Why Concussions Need to be Taken Seriously- My Story

I found the need to discuss this topic because it really hits close to home. Concussions are sudden blows or jolts to the head that literally cause your brain to move or shake inside of your skull. They are considered one of the more “mild” brain injuries, but if you do not allow yourself to recover properly or start receiving multiple concussions, you are in for a serious awakening.

Concussion #1- Age seven was my first ever concussion. Not something to brag about as your brain is still developing at that age. I was enrolled in gymnastics and placed in an advanced group, where we learnt some scary tricks at a young age. I was doing “giants”, which are handstands around and around the high bar. My hands slipped off in the middle of it, sending me flying past the matts, hitting my head on the concrete wall then on the floor. Fortunately I was only knocked out for a couple seconds and was sent to the hospital with a giant goose egg on my head. The only thing I remember was having to walk on a straight line, getting a popsicle and not being allowed to sleep that night.

Concussion #2- Next concussion came from playing hide and go seek. I decided that hiding on the shed roof was a great idea. I didn’t realize that getting down would be such a difficult task, in my case detrimental. Off of the roof I jumped, fell backwards and smoked my noggin on a tree stump. It was lights out for me. When I woke up I didn’t tell anyone what happened because climbing up onto a roof would have probably gotten me into some serious trouble.

Concussion #3,4 & 5 – Ahh the life of a cheerleader. I cheered for a CFL team for 3 years. Every year, even if your team didn’t make the Grey Cup, all CFL cheerleaders travel for the weeklong festivities leading up to the Grey Cup. Our routines were usually ten minutes long and performed up to 7 times a day. This is including 5 am wake up times and not sleeping the whole week. At a 2005 cheer extravaganza performance in Vancouver, I had went to do my backflips, ended up slipping because I was wearing dance shoes and fell right on my head. I got up right away, completely off balance but finished the routine…. I ignored my concussion symptoms all weekend and continued to perform. Here is actual video footage of the performance. If you watch the left side of the screen really close in the last 50 seconds you can catch my epic fall.

https://m.youtube.com/watch?v=nGNVjtaLDtU

2006 Grey Cup was in Winnipeg. (Yes you are going to see a pattern here). We were throwing one of the girls in the air and she came down pretty hard, while giving me a soccer boot to the head. Once again ignoring my brain fog, headaches, slow cognitive function and continued on performing for that week.

2007 Grey Cup. (Yes I’m totally serious) After a long couple days of performing you could tell it was doing a number on our bodies. We had an early morning performance and I was the one getting thrown around this time. I was supposed to get thrown, do a front flip and get caught. Somewhere in between the tiredness, noise and miscommunication I went for the flip without being thrown and was dropped right on my face. That performance I had to be carried out, but it didn’t stop me from performing on the field Grey Cup Day cheering our team on.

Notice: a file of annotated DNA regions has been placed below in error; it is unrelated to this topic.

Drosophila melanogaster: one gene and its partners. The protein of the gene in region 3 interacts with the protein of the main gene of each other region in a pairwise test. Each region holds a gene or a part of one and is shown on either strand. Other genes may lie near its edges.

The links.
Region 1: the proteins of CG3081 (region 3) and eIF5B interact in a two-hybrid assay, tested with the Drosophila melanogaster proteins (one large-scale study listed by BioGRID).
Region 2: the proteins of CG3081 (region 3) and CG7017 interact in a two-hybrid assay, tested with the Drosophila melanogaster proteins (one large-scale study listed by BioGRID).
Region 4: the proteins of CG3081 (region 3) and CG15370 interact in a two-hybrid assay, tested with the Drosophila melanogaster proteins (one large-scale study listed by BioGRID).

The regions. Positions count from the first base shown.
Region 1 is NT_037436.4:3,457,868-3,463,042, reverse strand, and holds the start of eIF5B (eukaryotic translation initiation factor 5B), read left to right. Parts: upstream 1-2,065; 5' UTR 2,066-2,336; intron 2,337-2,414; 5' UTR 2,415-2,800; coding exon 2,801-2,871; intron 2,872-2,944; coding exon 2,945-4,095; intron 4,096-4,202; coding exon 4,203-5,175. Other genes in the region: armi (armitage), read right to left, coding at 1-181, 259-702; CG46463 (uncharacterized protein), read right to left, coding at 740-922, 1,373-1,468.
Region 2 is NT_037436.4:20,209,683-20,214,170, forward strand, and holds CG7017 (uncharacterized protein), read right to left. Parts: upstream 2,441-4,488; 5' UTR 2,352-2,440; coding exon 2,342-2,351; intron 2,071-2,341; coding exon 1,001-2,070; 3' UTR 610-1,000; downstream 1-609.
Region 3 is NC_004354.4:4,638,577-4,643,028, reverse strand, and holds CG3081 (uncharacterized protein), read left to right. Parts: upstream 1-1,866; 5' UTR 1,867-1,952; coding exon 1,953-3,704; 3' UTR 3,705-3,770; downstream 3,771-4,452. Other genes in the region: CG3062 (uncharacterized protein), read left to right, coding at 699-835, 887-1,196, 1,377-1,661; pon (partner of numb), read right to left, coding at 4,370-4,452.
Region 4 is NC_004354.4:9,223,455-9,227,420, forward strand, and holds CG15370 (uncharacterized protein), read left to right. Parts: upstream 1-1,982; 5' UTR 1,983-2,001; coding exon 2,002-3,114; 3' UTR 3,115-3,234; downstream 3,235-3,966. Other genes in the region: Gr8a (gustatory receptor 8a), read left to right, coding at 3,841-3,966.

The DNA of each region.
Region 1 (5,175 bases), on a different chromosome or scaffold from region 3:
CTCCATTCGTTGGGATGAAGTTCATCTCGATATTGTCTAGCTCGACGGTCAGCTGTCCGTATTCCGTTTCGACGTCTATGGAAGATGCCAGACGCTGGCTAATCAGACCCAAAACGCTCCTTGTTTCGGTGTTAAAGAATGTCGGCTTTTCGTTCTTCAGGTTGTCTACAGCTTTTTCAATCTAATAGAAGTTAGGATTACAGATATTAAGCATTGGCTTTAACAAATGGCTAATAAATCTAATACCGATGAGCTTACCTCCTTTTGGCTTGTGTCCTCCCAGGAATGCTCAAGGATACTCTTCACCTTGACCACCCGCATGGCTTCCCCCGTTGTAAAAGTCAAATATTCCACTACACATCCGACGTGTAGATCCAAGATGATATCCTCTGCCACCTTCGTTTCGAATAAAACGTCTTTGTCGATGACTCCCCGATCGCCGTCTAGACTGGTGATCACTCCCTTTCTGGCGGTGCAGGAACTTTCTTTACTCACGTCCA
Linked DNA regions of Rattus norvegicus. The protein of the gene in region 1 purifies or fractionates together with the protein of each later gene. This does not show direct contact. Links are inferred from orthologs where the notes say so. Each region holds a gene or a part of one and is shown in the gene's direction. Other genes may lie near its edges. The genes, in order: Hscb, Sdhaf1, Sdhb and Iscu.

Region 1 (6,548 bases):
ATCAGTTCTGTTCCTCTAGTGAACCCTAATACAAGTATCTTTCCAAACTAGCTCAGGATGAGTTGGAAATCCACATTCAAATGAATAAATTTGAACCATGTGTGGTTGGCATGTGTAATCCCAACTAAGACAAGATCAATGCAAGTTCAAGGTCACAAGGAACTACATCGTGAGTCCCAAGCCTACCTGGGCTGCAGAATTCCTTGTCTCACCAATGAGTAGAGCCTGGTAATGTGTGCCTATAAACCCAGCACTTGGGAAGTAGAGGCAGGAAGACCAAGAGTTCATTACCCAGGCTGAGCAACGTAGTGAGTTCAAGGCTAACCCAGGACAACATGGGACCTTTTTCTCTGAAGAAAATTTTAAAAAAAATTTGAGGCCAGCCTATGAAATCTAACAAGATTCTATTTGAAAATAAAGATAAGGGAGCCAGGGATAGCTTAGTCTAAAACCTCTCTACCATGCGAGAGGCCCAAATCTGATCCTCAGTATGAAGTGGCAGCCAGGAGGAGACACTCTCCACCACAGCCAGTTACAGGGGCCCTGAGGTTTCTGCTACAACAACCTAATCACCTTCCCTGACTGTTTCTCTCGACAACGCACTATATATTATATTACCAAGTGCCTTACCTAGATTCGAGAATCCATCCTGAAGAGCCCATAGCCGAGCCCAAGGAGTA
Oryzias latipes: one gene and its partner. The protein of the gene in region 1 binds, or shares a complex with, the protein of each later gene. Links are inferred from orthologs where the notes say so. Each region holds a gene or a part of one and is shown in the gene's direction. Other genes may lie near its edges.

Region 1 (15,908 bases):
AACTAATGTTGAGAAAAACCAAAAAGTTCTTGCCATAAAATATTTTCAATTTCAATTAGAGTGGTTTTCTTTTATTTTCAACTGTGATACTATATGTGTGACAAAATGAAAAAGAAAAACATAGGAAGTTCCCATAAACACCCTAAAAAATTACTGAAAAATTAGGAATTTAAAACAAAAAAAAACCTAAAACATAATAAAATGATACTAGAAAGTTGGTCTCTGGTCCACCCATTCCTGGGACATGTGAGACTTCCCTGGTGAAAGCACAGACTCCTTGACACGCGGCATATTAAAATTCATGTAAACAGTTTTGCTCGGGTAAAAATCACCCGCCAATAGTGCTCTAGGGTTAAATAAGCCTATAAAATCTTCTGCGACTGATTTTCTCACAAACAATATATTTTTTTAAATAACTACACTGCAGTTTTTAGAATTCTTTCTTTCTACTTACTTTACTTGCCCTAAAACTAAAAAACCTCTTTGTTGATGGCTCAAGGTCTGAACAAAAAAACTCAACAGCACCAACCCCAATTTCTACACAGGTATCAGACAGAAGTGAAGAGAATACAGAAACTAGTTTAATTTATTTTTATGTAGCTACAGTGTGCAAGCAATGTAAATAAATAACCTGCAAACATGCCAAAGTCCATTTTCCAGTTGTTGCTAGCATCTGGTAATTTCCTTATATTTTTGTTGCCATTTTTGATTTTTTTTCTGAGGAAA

Concussion # 6. Yes, by this one I was completely aware that I should be placed in a bubble. This concussion was two years ago when I already had my health issues etc. My mom and I were in the Wal-Mart parking lot killing time before my car appointment. It was an extremely windy day… I went to open my car door but the wind decided to help me out a bit. Smack car door in the head, cut on my eye brow and immediate dizziness. My mom drove to the car appointment where I ended up passing out and having to take the ambulance to the hospital. This time I really felt the impact of my cumulative concussions. My symptoms took nearly two months to disappear and I literally felt so dumbed down, I had a hard time comprehending anything and slept the days away.

This is where it gets scary. My seven years of health problems basically started after my cheerleading concussions. The excessive day time sleepiness, anxiety, migraines, lack of concentration, memory issues etc etc etc. I’ve been recently diagnosed with Idiopathic Hypersomnia pointing towards Narcolepsy. Well guess what a main cause is…. Concussions!!!

See the problem with concussions is that they are cumulative. Meaning, the more you get the damage literally adds up. Also it’s easier to get them after you have had a couple and the progression of your symptoms are far more severe. They are invisible!!!!! You don’t need a mark on your head or to be knocked unconscious to get one. Your symptoms and effects may not start showing up until later on in life. There has been many athletes that end up with some serious brain issues after retirement and have no help or clue as to why their health and mental health deteriorated.

Do yourself a favour if you haven’t already. Watch the movie “Concussion” starring Will Smith. It will open your eyes on how serious of an issue Concussions are and hopefully will help those to take certain precautions to avoid them or get the proper care that you need if you are being affected by them. Presently there are post concussion clinics available, which I feel is a huge step in the right direction for helping those who are suffering in silence or a battle that they don’t understand.

To all those suffering with post concussion syndrome or brain injuries you are not alone and everything that you feel is real. Keep fighting the fight, you are stronger than you believe. ❤️

Love,

Crystal

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